The first day of the 146th Balmoral Show was given the Royal seal of approval yesterday as Princess Anne toured the stalls and sampled some of the delights of the annual event which brings the countryside to the city.
Thousands turned out to watch the agricultural competitions, taste some of the locally produced food on offer and mill around the myriad of shopping outlets where they could buy anything from equestrian gear to a helmet for their pet pooch, and a handcarved wooden bowl to a brand new power drill.
The Princess Royal arrived at the Maze Long Kesh site near Lisburn, where the show is spending its second year, escorted by police motorbikes at around 9.30am as crowds queued to enter the first of the three-day show.
After being greeted by the Lord Lieutenant of Co Down David Lindsay and the Mayor of Lisburn City Council Margaret Tolerton, Princess Anne chatted with a range of exhibitors discussing topics from cutting down on red tape for farmers, to her taste in coffee.
Dr Ronan Coll, an IT technologist with the Department of Agriculture, said the Princess Royal was very interested in the measures being taken in Northern Ireland to help farmers get online.
“She was asking about some of the support and development we offer farmers relating to online services,” he said. “I explained that it’s important to ensure there’s a good training system and support service in place in order to help and convince farmers to make the change from paper registrations to doing transactions with DARD electronically and online.”
Interested to learn more about some of our local businesses, Princess Anne spoke with Robert Bell, the director of SD Bell & Co Ltd.
Mr Bell, who is the third generation head of his family-run tea and coffee company, recommended their signature after-dinner 1887 blend, having been informed by the Princess’ lady-in-waiting that she is a fan of strong coffee.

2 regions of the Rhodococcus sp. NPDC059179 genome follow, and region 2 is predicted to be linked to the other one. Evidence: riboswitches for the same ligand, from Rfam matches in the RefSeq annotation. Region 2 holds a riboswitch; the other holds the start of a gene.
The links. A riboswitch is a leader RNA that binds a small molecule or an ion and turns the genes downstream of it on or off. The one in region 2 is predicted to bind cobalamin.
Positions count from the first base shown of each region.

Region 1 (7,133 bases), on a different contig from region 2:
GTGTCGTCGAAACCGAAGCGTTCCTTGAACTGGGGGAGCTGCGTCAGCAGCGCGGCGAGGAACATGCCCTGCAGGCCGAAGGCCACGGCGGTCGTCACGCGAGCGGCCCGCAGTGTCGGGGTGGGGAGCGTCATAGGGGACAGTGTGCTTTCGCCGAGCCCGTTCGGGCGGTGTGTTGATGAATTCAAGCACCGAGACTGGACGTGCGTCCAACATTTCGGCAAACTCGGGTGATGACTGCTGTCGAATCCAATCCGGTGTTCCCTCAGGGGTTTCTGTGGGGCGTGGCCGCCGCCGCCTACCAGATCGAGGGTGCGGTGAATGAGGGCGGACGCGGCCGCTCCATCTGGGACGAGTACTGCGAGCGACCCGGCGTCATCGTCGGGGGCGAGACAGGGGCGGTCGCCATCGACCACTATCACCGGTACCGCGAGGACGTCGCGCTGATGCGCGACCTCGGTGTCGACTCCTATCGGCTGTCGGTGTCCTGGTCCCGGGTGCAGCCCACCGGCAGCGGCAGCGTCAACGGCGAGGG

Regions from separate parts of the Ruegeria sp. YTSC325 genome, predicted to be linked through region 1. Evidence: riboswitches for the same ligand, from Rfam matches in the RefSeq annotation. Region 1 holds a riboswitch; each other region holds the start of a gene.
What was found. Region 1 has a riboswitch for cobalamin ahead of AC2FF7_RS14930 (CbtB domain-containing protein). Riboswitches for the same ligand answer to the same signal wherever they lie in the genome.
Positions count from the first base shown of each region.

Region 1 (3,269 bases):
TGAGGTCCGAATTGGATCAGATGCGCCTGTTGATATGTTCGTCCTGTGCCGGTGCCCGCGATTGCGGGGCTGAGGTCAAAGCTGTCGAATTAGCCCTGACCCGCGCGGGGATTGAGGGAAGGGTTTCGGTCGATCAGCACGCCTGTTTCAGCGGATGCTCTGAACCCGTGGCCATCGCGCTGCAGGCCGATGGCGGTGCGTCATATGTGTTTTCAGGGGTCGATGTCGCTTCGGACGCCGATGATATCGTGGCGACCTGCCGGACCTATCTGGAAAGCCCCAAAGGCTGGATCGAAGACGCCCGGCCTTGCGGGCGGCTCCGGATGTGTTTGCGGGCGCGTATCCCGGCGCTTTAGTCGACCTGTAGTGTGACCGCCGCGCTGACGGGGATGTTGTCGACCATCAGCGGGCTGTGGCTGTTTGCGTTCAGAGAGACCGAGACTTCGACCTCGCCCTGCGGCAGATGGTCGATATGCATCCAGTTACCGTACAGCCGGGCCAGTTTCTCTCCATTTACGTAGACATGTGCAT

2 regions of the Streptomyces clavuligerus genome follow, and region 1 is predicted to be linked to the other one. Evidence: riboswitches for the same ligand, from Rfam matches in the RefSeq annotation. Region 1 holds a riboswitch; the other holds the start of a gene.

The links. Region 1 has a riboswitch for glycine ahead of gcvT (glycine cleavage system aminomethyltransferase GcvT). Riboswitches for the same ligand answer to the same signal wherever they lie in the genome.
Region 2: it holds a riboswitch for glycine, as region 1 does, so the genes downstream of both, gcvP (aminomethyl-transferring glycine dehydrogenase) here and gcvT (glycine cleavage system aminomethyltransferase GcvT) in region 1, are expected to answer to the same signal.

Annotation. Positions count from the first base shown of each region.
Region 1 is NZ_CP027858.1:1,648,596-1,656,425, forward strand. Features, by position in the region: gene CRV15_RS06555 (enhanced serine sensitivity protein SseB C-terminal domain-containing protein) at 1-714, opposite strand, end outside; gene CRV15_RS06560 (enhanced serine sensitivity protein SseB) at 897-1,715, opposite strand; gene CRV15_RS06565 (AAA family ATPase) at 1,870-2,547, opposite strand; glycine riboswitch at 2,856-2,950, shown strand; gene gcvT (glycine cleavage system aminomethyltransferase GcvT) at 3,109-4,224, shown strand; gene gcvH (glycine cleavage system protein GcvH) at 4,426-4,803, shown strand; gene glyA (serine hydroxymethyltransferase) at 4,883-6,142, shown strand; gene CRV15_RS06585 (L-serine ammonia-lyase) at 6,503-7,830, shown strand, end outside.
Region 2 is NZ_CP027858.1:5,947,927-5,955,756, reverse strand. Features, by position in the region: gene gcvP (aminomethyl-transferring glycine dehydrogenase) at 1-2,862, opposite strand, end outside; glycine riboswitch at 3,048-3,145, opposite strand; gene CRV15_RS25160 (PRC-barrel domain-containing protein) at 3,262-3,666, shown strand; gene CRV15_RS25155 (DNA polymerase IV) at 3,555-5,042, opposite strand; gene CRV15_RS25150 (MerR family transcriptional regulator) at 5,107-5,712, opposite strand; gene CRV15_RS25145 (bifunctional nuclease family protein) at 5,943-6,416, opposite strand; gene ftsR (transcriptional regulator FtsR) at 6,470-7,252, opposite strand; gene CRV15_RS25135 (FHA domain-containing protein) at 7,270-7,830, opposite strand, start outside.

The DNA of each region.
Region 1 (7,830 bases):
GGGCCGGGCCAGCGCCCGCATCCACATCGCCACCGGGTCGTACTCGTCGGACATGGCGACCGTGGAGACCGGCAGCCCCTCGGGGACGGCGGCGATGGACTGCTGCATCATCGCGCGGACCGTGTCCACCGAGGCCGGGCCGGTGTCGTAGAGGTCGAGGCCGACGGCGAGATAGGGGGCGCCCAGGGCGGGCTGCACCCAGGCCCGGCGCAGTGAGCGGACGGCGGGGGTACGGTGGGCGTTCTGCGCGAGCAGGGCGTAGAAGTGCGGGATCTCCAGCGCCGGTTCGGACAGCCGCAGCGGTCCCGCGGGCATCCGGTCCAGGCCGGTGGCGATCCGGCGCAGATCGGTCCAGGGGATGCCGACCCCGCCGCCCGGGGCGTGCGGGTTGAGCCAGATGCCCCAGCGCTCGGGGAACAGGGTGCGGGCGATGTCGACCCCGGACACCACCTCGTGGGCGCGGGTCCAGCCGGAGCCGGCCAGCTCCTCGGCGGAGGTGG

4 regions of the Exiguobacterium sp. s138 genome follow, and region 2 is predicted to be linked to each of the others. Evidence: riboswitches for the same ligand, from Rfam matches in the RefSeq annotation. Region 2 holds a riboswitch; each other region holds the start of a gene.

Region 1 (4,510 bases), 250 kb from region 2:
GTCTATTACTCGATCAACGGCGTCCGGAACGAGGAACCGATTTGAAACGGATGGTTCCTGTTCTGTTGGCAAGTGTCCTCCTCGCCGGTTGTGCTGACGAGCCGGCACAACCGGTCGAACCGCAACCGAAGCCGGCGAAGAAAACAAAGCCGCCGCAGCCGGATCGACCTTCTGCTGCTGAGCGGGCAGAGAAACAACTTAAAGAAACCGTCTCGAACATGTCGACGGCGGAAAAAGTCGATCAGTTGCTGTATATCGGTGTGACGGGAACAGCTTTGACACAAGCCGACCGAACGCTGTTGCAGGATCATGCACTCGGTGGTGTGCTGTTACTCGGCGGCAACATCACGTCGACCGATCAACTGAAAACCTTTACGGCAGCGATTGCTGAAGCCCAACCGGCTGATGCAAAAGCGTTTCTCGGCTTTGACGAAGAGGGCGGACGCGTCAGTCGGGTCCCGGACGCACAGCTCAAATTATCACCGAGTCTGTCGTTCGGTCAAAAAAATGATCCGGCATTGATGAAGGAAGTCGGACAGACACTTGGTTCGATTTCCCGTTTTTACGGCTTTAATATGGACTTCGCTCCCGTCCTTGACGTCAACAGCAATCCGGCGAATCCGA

“I gave her a bag in bean-form. She’s got a bean-to-cup machine at home so she is, I hope, looking forward to using that,” said Mr Bell.
Princess Anne also watched the Young Farmers get to grips with sheep-shearing, and met some of the members of the Women’s Institute during her visit, before making a trip to Tullnewbank Riding School in Glenavy to meet members of Banbridge and Moira Riding for the Disabled group as part of their 25th anniversary celebrations.
Some stallowners said it had been a quieter first day than last year’s show in terms of sales.
John Fox from Ballyshannon in Donegal is a woodturner who sells his handcarved vases, keyrings and lamps, at shows around the island of Ireland.
He said things had been slow to start at this year’s show, but added that the economic climate was the main challenge he faced everywhere he went.
“I think the boom is gone, and it’s going to stay gone,” he said.
Gabriel Dummingan, 54, from Armagh was slightly more optimistic. He has expanded his business from selling garden furniture to all manner of quirky accessories for dogs, including once a made-to-measure pinstripe suit for a Great Dane.
“Business is booming for us,” he said. “It has been a bit quieter today but I think people are waiting for the good weather at the end of the week.”
Earlier DUP leader Peter Robinson and some of his colleagues launched their party’s agri-food policy.
“The agriculture sector is a critical sector for Northern Ireland,” he said.
“It’s very important for the future of our economy in Northern Ireland.”